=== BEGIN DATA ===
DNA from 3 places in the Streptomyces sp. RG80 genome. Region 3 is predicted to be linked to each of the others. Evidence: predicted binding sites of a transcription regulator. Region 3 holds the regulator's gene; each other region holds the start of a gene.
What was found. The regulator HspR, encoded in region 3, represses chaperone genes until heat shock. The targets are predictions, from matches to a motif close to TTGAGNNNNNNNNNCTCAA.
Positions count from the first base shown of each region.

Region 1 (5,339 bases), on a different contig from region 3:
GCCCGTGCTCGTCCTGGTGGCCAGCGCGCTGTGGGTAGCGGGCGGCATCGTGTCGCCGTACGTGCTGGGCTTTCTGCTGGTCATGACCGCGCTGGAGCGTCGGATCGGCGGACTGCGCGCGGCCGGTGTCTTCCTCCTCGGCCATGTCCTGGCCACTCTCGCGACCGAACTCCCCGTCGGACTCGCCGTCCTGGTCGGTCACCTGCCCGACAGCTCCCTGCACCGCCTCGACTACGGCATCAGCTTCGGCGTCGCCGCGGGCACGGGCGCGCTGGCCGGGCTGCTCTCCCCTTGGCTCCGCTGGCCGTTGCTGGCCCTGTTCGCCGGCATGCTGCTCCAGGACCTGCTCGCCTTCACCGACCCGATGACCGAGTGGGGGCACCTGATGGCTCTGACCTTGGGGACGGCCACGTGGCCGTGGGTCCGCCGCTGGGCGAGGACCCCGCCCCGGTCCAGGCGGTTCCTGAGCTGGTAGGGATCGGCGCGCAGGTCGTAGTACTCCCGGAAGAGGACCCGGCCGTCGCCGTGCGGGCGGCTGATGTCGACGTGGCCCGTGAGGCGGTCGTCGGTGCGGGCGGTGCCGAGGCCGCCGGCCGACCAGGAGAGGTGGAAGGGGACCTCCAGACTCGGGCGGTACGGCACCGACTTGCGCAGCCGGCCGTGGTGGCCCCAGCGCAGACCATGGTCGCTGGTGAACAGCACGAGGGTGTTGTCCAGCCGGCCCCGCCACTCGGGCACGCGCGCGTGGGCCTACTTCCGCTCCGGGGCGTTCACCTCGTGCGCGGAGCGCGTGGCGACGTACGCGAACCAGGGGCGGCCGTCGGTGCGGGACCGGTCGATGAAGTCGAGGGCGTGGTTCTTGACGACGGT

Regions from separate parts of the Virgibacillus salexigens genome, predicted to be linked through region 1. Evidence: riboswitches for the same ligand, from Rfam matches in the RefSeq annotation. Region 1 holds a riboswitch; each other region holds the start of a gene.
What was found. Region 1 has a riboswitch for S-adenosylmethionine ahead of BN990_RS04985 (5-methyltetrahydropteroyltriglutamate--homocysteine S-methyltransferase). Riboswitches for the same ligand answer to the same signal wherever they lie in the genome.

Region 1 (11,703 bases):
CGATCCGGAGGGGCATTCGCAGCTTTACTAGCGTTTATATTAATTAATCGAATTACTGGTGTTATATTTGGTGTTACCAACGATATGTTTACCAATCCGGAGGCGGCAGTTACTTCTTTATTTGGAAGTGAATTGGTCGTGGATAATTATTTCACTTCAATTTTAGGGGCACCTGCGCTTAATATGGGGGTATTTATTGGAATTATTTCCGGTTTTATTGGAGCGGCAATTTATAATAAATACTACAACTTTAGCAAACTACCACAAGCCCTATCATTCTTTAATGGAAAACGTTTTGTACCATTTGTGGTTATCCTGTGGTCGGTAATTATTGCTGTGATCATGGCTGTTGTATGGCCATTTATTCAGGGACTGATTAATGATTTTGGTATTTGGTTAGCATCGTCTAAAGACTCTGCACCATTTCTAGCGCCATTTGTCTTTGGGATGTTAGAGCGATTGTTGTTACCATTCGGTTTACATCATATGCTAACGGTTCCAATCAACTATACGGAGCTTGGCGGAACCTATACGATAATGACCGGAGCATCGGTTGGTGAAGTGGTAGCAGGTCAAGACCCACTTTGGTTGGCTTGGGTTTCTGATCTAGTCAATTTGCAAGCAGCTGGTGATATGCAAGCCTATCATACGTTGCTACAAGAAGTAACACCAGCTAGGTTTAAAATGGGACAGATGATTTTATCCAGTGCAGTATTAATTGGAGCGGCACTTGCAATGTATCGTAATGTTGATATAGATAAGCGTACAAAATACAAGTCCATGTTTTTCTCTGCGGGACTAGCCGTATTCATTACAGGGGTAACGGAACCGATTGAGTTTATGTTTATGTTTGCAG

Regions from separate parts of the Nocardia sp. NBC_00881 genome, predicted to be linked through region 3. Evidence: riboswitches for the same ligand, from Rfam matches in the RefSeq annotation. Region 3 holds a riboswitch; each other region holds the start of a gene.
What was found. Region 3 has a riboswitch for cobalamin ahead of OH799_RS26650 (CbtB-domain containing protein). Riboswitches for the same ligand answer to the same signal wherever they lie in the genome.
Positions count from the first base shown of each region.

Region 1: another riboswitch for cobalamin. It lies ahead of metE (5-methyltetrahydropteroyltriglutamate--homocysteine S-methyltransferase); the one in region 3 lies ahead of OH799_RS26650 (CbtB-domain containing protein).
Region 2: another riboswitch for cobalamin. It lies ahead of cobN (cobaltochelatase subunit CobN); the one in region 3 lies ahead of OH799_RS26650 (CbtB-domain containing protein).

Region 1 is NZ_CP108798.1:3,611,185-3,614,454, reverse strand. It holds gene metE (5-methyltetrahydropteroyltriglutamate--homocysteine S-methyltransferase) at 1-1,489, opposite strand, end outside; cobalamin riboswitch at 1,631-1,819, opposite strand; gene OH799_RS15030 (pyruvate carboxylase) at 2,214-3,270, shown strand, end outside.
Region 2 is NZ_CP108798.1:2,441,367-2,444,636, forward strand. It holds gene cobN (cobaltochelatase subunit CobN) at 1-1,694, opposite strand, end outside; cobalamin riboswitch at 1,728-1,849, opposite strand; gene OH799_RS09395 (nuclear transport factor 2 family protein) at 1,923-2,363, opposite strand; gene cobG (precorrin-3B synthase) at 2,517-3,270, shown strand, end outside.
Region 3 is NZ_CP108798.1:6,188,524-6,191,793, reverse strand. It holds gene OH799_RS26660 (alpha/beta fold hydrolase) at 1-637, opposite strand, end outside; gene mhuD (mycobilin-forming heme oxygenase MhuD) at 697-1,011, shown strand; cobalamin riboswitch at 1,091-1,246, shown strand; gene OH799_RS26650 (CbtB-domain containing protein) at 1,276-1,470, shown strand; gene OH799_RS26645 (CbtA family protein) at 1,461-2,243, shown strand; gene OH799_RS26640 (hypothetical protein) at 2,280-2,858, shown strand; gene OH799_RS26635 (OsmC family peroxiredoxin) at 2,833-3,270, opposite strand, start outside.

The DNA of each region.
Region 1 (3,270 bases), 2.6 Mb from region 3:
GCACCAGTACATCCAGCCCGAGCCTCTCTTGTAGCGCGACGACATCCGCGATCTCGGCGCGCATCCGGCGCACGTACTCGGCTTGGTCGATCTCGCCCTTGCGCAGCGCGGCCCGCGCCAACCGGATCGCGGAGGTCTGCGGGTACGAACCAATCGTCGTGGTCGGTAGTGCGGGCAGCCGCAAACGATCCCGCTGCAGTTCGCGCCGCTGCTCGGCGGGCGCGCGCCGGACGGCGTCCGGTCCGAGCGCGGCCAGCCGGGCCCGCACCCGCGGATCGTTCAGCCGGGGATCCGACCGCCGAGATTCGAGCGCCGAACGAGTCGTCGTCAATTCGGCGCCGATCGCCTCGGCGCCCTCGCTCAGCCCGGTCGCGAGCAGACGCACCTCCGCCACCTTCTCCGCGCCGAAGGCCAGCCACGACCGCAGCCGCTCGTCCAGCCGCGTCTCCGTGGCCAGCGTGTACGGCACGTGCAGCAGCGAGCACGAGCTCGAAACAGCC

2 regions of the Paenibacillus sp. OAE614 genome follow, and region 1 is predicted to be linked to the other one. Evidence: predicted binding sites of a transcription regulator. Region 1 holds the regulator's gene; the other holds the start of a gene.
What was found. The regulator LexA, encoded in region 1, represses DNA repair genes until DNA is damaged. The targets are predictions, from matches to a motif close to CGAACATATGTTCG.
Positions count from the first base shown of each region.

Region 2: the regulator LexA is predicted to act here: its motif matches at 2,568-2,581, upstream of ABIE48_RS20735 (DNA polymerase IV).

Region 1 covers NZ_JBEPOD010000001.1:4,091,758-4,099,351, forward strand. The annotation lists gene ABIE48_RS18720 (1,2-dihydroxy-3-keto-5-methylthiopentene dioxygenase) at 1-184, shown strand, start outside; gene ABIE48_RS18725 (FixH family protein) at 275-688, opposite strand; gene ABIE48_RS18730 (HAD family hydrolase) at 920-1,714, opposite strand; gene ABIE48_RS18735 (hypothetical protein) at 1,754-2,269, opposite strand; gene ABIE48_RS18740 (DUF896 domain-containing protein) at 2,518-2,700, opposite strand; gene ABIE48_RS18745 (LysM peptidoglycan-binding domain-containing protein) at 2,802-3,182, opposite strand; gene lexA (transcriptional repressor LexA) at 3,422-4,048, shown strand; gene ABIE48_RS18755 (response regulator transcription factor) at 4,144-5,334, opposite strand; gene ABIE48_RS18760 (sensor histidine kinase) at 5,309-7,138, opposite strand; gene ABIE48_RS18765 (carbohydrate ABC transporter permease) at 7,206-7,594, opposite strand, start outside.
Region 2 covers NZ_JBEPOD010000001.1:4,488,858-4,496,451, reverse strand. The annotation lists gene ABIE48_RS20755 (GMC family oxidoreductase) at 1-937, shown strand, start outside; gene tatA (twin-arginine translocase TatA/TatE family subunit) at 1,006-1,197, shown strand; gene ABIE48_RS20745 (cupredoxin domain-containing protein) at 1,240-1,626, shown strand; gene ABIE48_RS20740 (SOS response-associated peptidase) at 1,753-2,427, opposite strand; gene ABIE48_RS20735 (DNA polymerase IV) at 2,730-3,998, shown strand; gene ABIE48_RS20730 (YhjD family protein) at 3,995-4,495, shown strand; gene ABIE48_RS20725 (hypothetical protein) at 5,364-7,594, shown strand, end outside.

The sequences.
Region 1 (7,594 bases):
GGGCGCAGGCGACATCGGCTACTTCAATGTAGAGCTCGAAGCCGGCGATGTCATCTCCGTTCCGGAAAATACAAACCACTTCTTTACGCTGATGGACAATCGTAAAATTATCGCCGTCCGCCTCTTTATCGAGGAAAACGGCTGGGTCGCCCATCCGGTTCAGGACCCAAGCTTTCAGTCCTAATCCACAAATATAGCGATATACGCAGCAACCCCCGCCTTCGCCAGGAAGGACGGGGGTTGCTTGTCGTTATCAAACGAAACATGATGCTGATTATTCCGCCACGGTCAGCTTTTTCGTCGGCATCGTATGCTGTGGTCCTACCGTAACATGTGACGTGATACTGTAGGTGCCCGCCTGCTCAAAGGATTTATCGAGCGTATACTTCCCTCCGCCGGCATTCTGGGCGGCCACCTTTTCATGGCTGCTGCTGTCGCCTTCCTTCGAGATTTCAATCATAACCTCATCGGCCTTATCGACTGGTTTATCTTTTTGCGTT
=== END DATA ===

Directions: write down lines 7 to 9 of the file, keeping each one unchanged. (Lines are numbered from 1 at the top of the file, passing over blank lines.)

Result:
What was found. Region 1 has a riboswitch for S-adenosylmethionine ahead of BN990_RS04985 (5-methyltetrahydropteroyltriglutamate--homocysteine S-methyltransferase). Riboswitches for the same ligand answer to the same signal wherever they lie in the genome.

Region 1 (11,703 bases):
CGATCCGGAGGGGCATTCGCAGCTTTACTAGCGTTTATATTAATTAATCGAATTACTGGTGTTATATTTGGTGTTACCAACGATATGTTTACCAATCCGGAGGCGGCAGTTACTTCTTTATTTGGAAGTGAATTGGTCGTGGATAATTATTTCACTTCAATTTTAGGGGCACCTGCGCTTAATATGGGGGTATTTATTGGAATTATTTCCGGTTTTATTGGAGCGGCAATTTATAATAAATACTACAACTTTAGCAAACTACCACAAGCCCTATCATTCTTTAATGGAAAACGTTTTGTACCATTTGTGGTTATCCTGTGGTCGGTAATTATTGCTGTGATCATGGCTGTTGTATGGCCATTTATTCAGGGACTGATTAATGATTTTGGTATTTGGTTAGCATCGTCTAAAGACTCTGCACCATTTCTAGCGCCATTTGTCTTTGGGATGTTAGAGCGATTGTTGTTACCATTCGGTTTACATCATATGCTAACGGTTCCAATCAACTATACGGAGCTTGGCGGAACCTATACGATAATGACCGGAGCATCGGTTGGTGAAGTGGTAGCAGGTCAAGACCCACTTTGGTTGGCTTGGGTTTCTGATCTAGTCAATTTGCAAGCAGCTGGTGATATGCAAGCCTATCATACGTTGCTACAAGAAGTAACACCAGCTAGGTTTAAAATGGGACAGATGATTTTATCCAGTGCAGTATTAATTGGAGCGGCACTTGCAATGTATCGTAATGTTGATATAGATAAGCGTACAAAATACAAGTCCATGTTTTTCTCTGCGGGACTAGCCGTATTCATTACAGGGGTAACGGAACCGATTGAGTTTATGTTTATGTTTGCAG